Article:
The Tumor Immunology (Tl) Program Area brings basic and translational scientists together into an environment that has spawned novel, investigator-initiated immunotherapy clinical trials for melanoma, brain cancers, lymphomas, lung cancer and renal cell carcinoma, among others. The main goals of the Program Area are: 1) to provide an optimal interactive environment to enhance the understanding of tumor immunology, and 2) to develop novel immune-based clinical therapies for patients with cancer. Established intra- and inter-programmatic research areas include: 1) T cell receptor engineering for adoptive cell transfer therapy; 2) new platforms for immune monitoring of T cell responses to cancer; 3) non-invasive in vivo imaging of tumor antigen-specific T cells; 4) immunotherapy for brain cancers; 5) the relationship between inflammation and cancer; and 6) the use of antibody fusion proteins, immune-modulating antibodies and chemokines for cancer therapy. The Tl Program Area also houses research efforts both on gene therapy approaches to cancer treatment and on viral oncogenesis, including studies of HIV/AIDS. The Tl Program Area uses nearly all of the JCCC-supported infrastructure and shared resources. The Flow Cytometry Shared Resource is a key facility required for most (if not all) research projects within the Program Area. The Small Animal Imaging Shared Resource has made possible the pursuit of successful projects in T cell imaging, projects that are now being brought from preclinical models to patients. The JCCC/Human Gene Medicine Program Good Manufacturing Practices (GMP) suite has provided the required physical infrastructure for investigators in the Tl Program Area to manufacture cell and gene therapy products in-house, meeting all of the local, state and federal regulatory requirements for human administration. The Tl Program Area is comprised of 37 members, including six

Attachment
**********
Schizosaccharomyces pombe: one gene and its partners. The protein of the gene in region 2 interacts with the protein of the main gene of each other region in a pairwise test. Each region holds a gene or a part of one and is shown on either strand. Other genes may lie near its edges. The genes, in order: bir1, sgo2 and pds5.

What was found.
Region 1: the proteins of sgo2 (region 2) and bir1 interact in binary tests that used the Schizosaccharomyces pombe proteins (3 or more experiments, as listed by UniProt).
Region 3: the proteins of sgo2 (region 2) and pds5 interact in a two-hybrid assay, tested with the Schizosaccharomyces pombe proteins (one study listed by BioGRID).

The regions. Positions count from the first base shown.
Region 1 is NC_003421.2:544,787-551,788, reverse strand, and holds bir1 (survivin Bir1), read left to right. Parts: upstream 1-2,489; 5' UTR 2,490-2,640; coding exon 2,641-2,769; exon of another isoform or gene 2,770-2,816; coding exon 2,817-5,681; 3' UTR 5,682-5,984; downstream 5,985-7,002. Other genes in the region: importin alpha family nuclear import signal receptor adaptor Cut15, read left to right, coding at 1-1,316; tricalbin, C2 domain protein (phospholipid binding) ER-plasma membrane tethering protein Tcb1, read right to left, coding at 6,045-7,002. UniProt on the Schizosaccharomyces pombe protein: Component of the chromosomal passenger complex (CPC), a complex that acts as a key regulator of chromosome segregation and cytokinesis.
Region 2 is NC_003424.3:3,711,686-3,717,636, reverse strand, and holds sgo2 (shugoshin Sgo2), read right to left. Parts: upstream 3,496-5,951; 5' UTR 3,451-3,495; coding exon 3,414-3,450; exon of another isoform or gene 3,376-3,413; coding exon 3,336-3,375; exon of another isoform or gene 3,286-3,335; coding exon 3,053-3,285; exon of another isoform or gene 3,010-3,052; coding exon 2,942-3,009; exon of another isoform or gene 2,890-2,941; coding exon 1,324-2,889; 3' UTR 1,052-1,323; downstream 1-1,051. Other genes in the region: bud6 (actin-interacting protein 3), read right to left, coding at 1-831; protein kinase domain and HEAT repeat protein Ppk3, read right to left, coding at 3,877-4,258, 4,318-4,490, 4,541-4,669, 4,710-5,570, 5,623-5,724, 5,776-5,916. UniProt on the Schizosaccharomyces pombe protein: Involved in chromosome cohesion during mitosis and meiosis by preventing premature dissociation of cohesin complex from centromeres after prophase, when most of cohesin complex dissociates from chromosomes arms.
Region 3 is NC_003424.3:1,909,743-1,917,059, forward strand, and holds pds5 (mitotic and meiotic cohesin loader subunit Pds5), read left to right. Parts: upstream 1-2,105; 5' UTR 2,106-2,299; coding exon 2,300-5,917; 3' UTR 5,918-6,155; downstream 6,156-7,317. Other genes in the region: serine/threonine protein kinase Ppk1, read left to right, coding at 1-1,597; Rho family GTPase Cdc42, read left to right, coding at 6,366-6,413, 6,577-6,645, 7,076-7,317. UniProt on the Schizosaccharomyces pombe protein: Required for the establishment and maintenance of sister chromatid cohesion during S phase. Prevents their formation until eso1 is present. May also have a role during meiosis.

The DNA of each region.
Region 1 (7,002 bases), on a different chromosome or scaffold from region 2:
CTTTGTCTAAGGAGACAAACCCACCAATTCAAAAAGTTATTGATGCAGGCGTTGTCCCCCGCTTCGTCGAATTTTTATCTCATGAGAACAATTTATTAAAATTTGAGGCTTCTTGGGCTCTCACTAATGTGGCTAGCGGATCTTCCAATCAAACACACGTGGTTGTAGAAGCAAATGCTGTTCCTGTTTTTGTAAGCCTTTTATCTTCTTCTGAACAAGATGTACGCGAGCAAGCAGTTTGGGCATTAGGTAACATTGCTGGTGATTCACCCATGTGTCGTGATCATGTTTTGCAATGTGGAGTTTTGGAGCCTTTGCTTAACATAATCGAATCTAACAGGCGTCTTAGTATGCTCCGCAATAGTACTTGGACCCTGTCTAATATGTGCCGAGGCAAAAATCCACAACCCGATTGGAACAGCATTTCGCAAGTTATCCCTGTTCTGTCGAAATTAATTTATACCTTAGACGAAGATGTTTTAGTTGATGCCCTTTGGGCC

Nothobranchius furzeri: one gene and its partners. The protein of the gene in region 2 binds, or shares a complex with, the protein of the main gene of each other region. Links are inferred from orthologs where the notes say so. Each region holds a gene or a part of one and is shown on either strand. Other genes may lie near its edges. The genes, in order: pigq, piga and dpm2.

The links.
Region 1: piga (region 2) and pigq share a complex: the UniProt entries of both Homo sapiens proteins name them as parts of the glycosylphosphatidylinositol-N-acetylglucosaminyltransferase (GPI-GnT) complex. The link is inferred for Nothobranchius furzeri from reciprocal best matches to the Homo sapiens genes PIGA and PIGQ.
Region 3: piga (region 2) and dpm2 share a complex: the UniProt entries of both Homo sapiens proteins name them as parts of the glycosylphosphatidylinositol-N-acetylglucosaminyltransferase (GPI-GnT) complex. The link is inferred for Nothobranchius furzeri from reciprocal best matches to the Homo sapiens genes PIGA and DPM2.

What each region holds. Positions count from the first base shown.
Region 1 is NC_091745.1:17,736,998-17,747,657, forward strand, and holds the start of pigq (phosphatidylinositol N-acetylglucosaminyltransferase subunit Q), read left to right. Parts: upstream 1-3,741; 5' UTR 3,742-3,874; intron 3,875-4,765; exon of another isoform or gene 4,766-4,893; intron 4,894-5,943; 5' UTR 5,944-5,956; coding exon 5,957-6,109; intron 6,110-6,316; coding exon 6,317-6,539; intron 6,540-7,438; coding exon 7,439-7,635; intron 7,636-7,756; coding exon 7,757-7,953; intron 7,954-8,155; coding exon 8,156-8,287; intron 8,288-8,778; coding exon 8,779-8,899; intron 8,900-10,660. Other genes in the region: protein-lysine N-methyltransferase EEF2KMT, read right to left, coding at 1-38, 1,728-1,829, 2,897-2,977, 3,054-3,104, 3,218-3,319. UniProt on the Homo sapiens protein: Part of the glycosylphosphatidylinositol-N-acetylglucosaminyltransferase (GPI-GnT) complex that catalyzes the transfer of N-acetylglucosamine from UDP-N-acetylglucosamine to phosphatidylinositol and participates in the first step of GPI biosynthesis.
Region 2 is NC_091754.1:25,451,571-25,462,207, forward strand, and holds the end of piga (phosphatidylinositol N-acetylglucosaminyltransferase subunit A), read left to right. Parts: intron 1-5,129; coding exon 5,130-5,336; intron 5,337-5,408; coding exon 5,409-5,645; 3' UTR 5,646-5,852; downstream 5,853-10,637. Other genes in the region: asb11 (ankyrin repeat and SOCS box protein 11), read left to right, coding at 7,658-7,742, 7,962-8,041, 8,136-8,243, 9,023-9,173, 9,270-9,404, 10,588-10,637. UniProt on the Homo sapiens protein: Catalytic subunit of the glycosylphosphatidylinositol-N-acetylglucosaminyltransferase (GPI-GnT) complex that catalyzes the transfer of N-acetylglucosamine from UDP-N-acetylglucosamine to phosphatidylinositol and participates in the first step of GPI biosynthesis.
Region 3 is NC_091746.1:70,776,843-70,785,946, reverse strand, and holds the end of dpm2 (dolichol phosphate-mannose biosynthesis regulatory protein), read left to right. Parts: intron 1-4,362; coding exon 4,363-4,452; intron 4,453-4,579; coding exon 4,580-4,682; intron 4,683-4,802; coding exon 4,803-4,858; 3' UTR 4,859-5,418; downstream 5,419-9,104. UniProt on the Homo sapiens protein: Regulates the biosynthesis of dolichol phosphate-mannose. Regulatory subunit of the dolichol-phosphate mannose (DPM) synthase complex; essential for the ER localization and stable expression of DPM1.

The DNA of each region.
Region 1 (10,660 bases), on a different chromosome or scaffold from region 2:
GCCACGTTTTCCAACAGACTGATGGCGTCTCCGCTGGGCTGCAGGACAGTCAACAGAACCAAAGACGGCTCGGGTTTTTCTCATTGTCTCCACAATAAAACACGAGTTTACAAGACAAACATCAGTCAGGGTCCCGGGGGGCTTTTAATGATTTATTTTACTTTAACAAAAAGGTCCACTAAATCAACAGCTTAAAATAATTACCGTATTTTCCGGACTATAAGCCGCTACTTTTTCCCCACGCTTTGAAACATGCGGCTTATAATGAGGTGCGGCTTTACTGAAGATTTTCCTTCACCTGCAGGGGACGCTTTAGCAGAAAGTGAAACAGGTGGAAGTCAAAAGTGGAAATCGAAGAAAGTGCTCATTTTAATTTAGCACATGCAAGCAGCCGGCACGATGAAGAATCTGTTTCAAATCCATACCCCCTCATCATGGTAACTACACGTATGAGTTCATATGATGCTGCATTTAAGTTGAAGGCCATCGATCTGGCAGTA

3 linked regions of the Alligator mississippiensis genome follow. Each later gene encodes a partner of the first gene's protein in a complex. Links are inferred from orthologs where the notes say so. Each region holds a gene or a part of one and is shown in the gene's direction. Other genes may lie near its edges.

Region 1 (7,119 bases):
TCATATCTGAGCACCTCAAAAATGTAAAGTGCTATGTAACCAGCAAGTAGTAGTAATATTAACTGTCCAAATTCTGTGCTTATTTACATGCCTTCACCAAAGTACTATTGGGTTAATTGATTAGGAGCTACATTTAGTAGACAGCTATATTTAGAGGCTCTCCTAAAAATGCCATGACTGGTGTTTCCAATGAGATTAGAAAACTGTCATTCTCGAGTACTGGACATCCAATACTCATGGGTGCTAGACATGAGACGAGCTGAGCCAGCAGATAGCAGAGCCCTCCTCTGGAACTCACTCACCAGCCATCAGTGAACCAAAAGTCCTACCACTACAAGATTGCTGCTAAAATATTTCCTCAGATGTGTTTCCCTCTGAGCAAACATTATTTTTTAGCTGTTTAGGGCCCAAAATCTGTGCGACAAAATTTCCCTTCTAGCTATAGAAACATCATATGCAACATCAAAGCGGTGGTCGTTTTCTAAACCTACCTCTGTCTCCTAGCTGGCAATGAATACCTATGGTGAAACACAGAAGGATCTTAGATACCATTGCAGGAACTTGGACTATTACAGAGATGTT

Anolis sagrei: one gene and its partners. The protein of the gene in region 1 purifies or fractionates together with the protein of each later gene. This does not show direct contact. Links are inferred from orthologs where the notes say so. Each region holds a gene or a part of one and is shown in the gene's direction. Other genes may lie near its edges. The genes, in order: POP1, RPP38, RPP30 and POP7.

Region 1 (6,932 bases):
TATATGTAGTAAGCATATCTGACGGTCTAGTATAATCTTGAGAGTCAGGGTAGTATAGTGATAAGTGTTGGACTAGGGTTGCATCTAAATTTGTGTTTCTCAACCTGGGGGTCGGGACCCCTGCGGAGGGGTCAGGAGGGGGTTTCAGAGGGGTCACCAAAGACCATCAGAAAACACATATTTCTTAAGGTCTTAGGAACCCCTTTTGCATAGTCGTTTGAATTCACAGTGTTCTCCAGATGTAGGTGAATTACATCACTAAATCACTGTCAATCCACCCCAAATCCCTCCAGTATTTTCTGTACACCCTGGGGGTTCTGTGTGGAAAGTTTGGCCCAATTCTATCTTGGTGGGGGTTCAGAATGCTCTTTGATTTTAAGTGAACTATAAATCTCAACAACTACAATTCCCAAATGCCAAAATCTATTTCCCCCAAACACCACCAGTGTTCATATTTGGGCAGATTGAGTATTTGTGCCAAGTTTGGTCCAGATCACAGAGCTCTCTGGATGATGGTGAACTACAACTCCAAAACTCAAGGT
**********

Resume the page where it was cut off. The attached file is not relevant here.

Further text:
Public Health Relevance

The treatment of cancer by promoting an anti-tumor immune response offers great promise for the future. The Tumor Immunology Program Area brings together basic, translational, and clinical researchers from multiple disciplines to realize this promise. A broad range of therapeutic strategies for enhancing the antitumor immune response are being pursued, with important intra- and inter-programmatic collaborations to test and monitor the success of each strategy.

National Institute of Health (NIH)
National Cancer Institute (NCI)
Center Core Grants (P30)
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Subcommittee I - Transistion to Independence (NCI)
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University of California Los Angeles
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